By the end of the 1960s, both countries deployed satellites. Reconnaissance satellites were used by militaries to take accurate pictures of their rivals' military installations; as time passed the resolution and accuracy of orbital reconnaissance alarmed both sides of the iron curtain. Both the United States and the Soviet Union began to develop anti-satellite weapons to blind or destroy each other's satellites. Directed-energy weapons, kamikaze-style satellites, as well as orbital nuclear explosion were researched with varying levels of success. Spy satellites were, continue to be, used to monitor the dismantling of military assets in accordance with arms control treaties signed between the two superpowers. To use spy satellites in such a manner is referred to in treaties as "national technical means of verification"; the superpowers developed ballistic missiles to enable them to use nuclear weaponry across great distances. As rocket science developed, the range of missiles increased and intercontinental ballistic missiles were created, which could strike any target on Earth in a timeframe measured in minutes rather than hours or days.
In order to cover large distances ballistic missiles are launched into sub-orbital spaceflight. As soon as intercontinental missiles were developed, military planners began programmes and strategies to counter their effectiveness. Early American efforts included the Nike-Zeus Program, Project Defender, the Sentinel Program and the Safeguard Program; the late 1950s Nike-Zeus programme involved firing Nike nuclear missiles against oncoming ICBMs, thus exploding nuclear warheads over the North Pole. This idea was soon scrapped and work began on Project Defender in 1958. Project Defender attempted to destroy Soviet ICBMs at launch with satellite weapon systems, which orbited over Russia; this programme proved infeasible with the technology from that era. Work began on the Sentinel Program which used anti-ballistic missiles to shoot down incoming ICBMs. In the late 1950s United States Air Force considered detonating an atomic bomb on the Moon to display U. S. superiority to the rest of the world. In 1959, a feasibility study of a possible military base on the Moon was conducted.
In 1958, a plan for a 21-airman underground Air Force base on the Moon by 1968 was developed. The Safeguard Program was based on the Sentinel Program. Since the ABM treaty only allowed for construction of a single ABM facility to protect either the nation's capital city or an ICBM field, the Stanley R. Mickelsen Safeguard Complex was constructed near Nekoma, North Dakota to protect the Grand Forks ICBM facility. Though it was only operational as an ABM facility for less than a year, the Perimeter Acquisition Radar, one of Safeguard's components, was still operational as of 2005. One major problem with the Safeguard Program, past ABM systems, was that the interceptor missiles, though state-of-the-art, required nuclear warheads to destroy incoming ICBMs. Future ABMs will be more accurate and use hit-to-kill or conventional warheads to knock down incoming warheads; the technology involved in such systems was shaky at best, deployment was limited by the ABM treaty of 1972. In 1983, American president Ronald Reagan proposed the Strategic Defense Initiative, a space-based system to protect the United States from attack by strategic nuclear missiles.
The plan was ridiculed by some as unrealistic and expensive, Dr Carol Rosin nicknamed the policy "Star Wars", after the popular science-fiction movie franchise. Astronomer Carl Sagan pointed out that in order to defeat SDI, the Soviet Union had only to build more missiles, allowing them to overcome the defence by sheer force of numbers. Proponents of SDI said. According to this doctrine, Communist leaders were forced to either shift large portions of their GDP to counter SDI, or else watch as their expensive nuclear stockpiles were rendered obsolete. United States Space Command, a unified command of the United States military, was created in 1985 to help institutionalise the use of outer space by the United States Armed Forces; the Commander in Chief of U. S. Space Command, with headquarters at Peterson Air Force Base, Colorado was the Commander in Chief of the bi-national U. S.-Canadian North American Aerospace Defense Command, for the majority of time during USSPACECOM’s existence the Commander of the U.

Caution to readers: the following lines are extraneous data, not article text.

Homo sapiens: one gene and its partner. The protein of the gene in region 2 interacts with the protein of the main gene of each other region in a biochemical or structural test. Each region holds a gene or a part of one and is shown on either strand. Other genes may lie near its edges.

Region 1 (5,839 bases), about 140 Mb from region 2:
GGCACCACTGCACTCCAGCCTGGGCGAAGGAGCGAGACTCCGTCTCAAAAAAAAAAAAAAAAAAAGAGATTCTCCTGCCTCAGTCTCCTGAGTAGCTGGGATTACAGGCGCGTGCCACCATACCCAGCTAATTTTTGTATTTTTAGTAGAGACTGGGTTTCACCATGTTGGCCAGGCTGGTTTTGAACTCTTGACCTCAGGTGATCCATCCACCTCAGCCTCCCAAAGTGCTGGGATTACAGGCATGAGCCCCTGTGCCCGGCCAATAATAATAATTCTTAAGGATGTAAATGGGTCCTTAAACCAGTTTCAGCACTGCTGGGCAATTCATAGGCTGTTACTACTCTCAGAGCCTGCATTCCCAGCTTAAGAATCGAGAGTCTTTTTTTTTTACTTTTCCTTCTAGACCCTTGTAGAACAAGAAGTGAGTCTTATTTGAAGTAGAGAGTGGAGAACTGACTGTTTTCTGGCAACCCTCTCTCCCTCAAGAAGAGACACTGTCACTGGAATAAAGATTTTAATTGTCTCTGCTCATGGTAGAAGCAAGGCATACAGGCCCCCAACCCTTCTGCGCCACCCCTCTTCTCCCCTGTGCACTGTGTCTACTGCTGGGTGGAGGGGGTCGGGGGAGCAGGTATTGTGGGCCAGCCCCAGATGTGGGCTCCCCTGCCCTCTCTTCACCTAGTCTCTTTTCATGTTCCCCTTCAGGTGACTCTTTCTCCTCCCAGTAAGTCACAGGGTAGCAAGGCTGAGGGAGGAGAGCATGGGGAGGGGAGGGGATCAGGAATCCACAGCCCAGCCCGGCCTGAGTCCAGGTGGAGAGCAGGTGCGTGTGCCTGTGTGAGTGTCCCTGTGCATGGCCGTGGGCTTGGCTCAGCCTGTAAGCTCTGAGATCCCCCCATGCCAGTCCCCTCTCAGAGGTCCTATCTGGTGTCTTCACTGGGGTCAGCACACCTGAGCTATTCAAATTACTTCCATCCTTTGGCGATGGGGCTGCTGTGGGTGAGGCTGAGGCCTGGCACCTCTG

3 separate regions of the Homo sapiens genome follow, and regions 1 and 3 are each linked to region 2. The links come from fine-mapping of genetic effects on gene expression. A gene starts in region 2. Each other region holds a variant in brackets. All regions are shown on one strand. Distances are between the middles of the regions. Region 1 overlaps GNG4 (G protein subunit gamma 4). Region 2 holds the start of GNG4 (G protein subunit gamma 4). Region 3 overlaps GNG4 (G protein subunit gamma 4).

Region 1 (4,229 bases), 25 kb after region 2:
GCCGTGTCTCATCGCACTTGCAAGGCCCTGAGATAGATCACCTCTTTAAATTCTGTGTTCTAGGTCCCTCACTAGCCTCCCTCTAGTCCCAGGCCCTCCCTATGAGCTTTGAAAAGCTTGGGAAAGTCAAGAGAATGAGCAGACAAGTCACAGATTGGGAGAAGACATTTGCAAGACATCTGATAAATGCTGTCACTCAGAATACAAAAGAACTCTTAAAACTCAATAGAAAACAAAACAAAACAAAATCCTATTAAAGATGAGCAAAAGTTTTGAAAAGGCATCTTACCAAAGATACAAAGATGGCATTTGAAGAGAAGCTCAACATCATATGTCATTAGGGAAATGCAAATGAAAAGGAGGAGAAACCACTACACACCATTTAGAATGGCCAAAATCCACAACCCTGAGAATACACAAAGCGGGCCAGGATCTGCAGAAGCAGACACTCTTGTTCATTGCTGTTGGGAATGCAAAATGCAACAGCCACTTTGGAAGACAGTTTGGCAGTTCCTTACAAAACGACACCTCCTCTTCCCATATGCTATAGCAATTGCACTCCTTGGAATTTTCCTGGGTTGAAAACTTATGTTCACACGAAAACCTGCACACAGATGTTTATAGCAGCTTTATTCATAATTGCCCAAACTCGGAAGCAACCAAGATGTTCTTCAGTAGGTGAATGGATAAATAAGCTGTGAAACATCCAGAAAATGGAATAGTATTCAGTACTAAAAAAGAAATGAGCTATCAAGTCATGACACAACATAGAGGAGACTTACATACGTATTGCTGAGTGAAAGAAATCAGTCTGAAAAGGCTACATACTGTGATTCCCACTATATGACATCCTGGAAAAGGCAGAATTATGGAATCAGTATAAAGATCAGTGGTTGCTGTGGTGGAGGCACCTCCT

S. Air Force major command Air Force Space Command. Military space operations coordinated by USSPACECOM prov
Ground-Based Midcourse Defense
Ground-Based Midcourse Defense is the United States' anti-ballistic missile system for intercepting incoming warheads in space, during the midcourse phase of ballistic trajectory flight. It is a major component of the American missile defense strategy to counter ballistic missiles, including intercontinental ballistic missiles carrying nuclear, biological or conventional warheads; the system is deployed in military bases in the states of California. In 2019, a missile defense review requested that 20 additional ground-based interceptors be based in Alaska. GMD is administered by the U. S. Missile Defense Agency, while the operational control and execution is provided by the U. S. Army, support functions are provided by the U. S. Air Force. Known as National Missile Defense, the name was changed in 2002 to differentiate it from other U. S. missile defense programs, such as space-based and sea-based intercept programs, or defense targeting the boost phase and reentry flight phases. The program was projected to have cost $40 billion by 2017.
That year, the MDA scheduled its first intercept test in three years in the wake of North Korea's accelerated long-range missile testing program. The system consists of ground-based interceptor missiles and radar which would intercept incoming warheads in space. Boeing Defense, Space & Security is the prime contractor of the program, tasked to oversee and integrate systems from other major defense sub-contractors, such as Computer Sciences Corporation and Raytheon; the key sub-systems of the GMD system are: Exoatmospheric Kill Vehicle – Raytheon Ground-Based Interceptor – boost vehicle built by Orbital Sciences. Battle management command and communications – Northrop Grumman Ground-based radars – Raytheon Upgraded early-warning radars – Raytheon Forward-based X band radars such as the sea-based X-band platform and the AN/TPY-2 — RaytheonInterceptor sites are at Fort Greely and Vandenberg Air Force Base, California. A third site was planned for a proposed US missile defense complex in Poland, but was canceled in September 2009.